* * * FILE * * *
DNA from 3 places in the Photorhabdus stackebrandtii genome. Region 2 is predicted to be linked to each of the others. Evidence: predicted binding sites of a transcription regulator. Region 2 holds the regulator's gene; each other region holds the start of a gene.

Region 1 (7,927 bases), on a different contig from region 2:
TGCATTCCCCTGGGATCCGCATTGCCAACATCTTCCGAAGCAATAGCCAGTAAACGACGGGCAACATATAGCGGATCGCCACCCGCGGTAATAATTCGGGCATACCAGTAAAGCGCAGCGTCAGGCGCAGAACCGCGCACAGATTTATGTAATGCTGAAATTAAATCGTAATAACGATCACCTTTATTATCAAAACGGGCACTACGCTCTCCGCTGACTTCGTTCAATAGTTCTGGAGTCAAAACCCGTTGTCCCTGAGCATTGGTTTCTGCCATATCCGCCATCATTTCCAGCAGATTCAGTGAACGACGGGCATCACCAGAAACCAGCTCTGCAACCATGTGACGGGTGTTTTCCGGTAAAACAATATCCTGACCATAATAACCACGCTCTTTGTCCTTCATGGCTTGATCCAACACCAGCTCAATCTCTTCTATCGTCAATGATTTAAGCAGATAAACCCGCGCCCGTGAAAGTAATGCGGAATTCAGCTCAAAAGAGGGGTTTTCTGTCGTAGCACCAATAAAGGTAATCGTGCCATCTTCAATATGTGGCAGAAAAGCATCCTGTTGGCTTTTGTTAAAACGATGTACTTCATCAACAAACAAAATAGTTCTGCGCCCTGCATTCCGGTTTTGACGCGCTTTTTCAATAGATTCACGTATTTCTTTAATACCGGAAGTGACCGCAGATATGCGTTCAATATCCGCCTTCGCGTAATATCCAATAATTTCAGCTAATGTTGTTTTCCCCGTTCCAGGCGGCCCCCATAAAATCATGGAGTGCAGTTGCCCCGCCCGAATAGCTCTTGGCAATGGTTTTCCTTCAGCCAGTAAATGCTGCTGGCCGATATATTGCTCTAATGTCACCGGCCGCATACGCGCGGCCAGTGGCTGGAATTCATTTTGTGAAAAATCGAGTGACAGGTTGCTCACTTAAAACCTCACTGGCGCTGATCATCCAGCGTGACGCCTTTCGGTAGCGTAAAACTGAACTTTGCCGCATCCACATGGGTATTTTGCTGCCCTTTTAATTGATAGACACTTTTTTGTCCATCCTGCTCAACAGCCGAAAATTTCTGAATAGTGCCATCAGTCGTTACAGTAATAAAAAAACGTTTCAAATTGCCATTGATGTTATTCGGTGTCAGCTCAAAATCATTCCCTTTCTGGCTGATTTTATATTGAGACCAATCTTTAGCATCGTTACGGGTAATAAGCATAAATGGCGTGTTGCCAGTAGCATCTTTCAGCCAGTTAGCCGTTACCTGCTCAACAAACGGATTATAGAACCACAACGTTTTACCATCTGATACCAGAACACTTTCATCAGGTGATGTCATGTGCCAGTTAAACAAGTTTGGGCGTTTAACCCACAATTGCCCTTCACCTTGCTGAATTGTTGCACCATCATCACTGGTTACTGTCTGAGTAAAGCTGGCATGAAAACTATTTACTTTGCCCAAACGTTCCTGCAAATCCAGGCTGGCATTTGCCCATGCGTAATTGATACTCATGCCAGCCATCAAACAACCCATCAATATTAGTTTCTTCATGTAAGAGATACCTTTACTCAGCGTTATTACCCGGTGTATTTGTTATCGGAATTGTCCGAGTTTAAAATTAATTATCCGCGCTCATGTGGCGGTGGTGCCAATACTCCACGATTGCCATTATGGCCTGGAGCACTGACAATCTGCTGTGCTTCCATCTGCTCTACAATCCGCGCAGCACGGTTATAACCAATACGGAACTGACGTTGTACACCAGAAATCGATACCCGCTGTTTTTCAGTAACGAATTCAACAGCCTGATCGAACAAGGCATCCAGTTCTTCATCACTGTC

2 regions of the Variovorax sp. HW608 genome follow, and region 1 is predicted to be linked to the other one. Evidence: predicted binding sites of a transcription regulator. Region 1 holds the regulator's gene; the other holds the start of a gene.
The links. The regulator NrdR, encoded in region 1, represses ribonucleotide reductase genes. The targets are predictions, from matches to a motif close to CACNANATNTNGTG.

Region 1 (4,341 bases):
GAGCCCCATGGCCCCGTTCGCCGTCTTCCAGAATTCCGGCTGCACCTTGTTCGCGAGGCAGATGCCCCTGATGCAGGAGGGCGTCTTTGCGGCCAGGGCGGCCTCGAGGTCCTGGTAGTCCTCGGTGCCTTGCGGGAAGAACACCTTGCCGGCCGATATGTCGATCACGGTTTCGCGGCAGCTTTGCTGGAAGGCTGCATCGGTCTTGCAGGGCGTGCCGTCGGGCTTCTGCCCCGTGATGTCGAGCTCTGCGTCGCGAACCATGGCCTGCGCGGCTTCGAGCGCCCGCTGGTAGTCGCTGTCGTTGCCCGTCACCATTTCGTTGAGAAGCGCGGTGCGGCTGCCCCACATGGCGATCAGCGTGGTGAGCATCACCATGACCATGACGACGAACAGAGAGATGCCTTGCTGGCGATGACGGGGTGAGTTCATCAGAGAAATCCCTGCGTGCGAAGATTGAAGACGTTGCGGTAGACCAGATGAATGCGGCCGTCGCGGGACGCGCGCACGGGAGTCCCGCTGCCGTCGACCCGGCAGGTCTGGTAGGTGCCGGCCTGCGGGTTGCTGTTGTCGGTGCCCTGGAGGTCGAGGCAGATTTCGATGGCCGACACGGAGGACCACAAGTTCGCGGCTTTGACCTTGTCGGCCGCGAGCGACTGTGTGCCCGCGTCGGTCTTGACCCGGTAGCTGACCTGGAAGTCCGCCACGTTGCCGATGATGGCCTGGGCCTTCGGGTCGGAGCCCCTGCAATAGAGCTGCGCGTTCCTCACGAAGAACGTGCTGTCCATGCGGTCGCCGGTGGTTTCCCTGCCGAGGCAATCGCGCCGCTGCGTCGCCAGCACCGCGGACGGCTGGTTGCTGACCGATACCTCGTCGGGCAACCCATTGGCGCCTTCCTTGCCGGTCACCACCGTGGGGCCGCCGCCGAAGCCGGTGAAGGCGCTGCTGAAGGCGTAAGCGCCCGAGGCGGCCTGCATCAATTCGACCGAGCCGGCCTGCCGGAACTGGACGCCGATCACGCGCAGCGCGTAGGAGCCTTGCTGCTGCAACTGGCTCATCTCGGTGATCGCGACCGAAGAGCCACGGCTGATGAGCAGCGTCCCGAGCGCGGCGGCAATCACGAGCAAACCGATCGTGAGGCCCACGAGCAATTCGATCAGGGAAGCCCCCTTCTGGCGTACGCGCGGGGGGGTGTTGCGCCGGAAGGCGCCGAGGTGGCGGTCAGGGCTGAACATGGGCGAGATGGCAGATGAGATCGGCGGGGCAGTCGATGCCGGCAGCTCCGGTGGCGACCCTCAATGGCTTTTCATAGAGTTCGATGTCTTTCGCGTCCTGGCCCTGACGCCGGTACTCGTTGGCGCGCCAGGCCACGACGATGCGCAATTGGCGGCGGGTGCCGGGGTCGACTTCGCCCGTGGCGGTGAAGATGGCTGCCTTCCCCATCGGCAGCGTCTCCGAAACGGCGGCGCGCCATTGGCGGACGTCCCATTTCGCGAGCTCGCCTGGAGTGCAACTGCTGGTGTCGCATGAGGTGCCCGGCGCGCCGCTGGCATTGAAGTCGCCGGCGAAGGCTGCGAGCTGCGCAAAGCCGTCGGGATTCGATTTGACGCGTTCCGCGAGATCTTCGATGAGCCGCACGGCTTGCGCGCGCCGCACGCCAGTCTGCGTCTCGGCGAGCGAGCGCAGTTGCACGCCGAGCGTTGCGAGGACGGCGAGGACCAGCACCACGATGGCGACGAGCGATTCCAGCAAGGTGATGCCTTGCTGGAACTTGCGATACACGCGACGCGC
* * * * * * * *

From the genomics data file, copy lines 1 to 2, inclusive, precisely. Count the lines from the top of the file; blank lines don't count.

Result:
DNA from 3 places in the Photorhabdus stackebrandtii genome. Region 2 is predicted to be linked to each of the others. Evidence: predicted binding sites of a transcription regulator. Region 2 holds the regulator's gene; each other region holds the start of a gene.

Region 1 (7,927 bases), on a different contig from region 2: